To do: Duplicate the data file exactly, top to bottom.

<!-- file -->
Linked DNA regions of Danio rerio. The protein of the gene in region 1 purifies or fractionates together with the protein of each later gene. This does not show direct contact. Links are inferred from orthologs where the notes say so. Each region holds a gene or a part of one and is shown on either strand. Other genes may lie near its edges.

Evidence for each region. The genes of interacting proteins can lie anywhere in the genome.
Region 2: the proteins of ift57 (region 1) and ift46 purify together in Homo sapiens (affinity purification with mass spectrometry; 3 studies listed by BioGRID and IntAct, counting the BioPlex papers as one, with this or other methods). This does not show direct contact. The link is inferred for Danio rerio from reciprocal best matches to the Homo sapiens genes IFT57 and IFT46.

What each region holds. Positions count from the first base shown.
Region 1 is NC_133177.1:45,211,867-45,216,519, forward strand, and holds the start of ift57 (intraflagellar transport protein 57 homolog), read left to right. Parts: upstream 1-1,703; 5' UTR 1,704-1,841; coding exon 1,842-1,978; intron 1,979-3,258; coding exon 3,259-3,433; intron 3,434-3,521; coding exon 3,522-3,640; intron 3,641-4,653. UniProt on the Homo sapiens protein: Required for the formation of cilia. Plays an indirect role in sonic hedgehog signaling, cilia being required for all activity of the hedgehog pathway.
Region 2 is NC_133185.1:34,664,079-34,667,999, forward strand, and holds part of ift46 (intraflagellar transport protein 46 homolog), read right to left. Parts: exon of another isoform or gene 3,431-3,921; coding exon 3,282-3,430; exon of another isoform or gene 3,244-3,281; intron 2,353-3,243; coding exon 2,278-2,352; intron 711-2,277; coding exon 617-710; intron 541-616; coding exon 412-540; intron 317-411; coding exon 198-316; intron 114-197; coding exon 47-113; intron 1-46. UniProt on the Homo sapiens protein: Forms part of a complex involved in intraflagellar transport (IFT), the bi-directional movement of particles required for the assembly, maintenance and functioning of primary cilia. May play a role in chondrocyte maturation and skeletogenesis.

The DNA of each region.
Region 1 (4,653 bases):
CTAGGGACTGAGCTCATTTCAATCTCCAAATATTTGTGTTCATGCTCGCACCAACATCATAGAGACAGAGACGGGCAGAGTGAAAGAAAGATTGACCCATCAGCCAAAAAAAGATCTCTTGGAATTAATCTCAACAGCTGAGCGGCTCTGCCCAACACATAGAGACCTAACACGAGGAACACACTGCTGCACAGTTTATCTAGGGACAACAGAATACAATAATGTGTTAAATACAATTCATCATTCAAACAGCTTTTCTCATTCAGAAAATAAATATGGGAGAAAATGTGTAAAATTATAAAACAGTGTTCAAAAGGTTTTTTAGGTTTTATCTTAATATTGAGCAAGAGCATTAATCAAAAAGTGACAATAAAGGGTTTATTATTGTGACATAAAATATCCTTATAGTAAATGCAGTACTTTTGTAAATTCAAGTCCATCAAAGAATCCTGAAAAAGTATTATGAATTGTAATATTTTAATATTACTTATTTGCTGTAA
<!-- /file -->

Linked DNA regions of Danio rerio. The protein of the gene in region 1 purifies or fractionates together with the protein of each later gene. This does not show direct contact. Links are inferred from orthologs where the notes say so. Each region holds a gene or a part of one and is shown on either strand. Other genes may lie near its edges.

Evidence for each region. The genes of interacting proteins can lie anywhere in the genome.
Region 2: the proteins of ift57 (region 1) and ift46 purify together in Homo sapiens (affinity purification with mass spectrometry; 3 studies listed by BioGRID and IntAct, counting the BioPlex papers as one, with this or other methods). This does not show direct contact. The link is inferred for Danio rerio from reciprocal best matches to the Homo sapiens genes IFT57 and IFT46.

What each region holds. Positions count from the first base shown.
Region 1 is NC_133177.1:45,211,867-45,216,519, forward strand, and holds the start of ift57 (intraflagellar transport protein 57 homolog), read left to right. Parts: upstream 1-1,703; 5' UTR 1,704-1,841; coding exon 1,842-1,978; intron 1,979-3,258; coding exon 3,259-3,433; intron 3,434-3,521; coding exon 3,522-3,640; intron 3,641-4,653. UniProt on the Homo sapiens protein: Required for the formation of cilia. Plays an indirect role in sonic hedgehog signaling, cilia being required for all activity of the hedgehog pathway.
Region 2 is NC_133185.1:34,664,079-34,667,999, forward strand, and holds part of ift46 (intraflagellar transport protein 46 homolog), read right to left. Parts: exon of another isoform or gene 3,431-3,921; coding exon 3,282-3,430; exon of another isoform or gene 3,244-3,281; intron 2,353-3,243; coding exon 2,278-2,352; intron 711-2,277; coding exon 617-710; intron 541-616; coding exon 412-540; intron 317-411; coding exon 198-316; intron 114-197; coding exon 47-113; intron 1-46. UniProt on the Homo sapiens protein: Forms part of a complex involved in intraflagellar transport (IFT), the bi-directional movement of particles required for the assembly, maintenance and functioning of primary cilia. May play a role in chondrocyte maturation and skeletogenesis.

The DNA of each region.
Region 1 (4,653 bases):
CTAGGGACTGAGCTCATTTCAATCTCCAAATATTTGTGTTCATGCTCGCACCAACATCATAGAGACAGAGACGGGCAGAGTGAAAGAAAGATTGACCCATCAGCCAAAAAAAGATCTCTTGGAATTAATCTCAACAGCTGAGCGGCTCTGCCCAACACATAGAGACCTAACACGAGGAACACACTGCTGCACAGTTTATCTAGGGACAACAGAATACAATAATGTGTTAAATACAATTCATCATTCAAACAGCTTTTCTCATTCAGAAAATAAATATGGGAGAAAATGTGTAAAATTATAAAACAGTGTTCAAAAGGTTTTTTAGGTTTTATCTTAATATTGAGCAAGAGCATTAATCAAAAAGTGACAATAAAGGGTTTATTATTGTGACATAAAATATCCTTATAGTAAATGCAGTACTTTTGTAAATTCAAGTCCATCAAAGAATCCTGAAAAAGTATTATGAATTGTAATATTTTAATATTACTTATTTGCTGTAA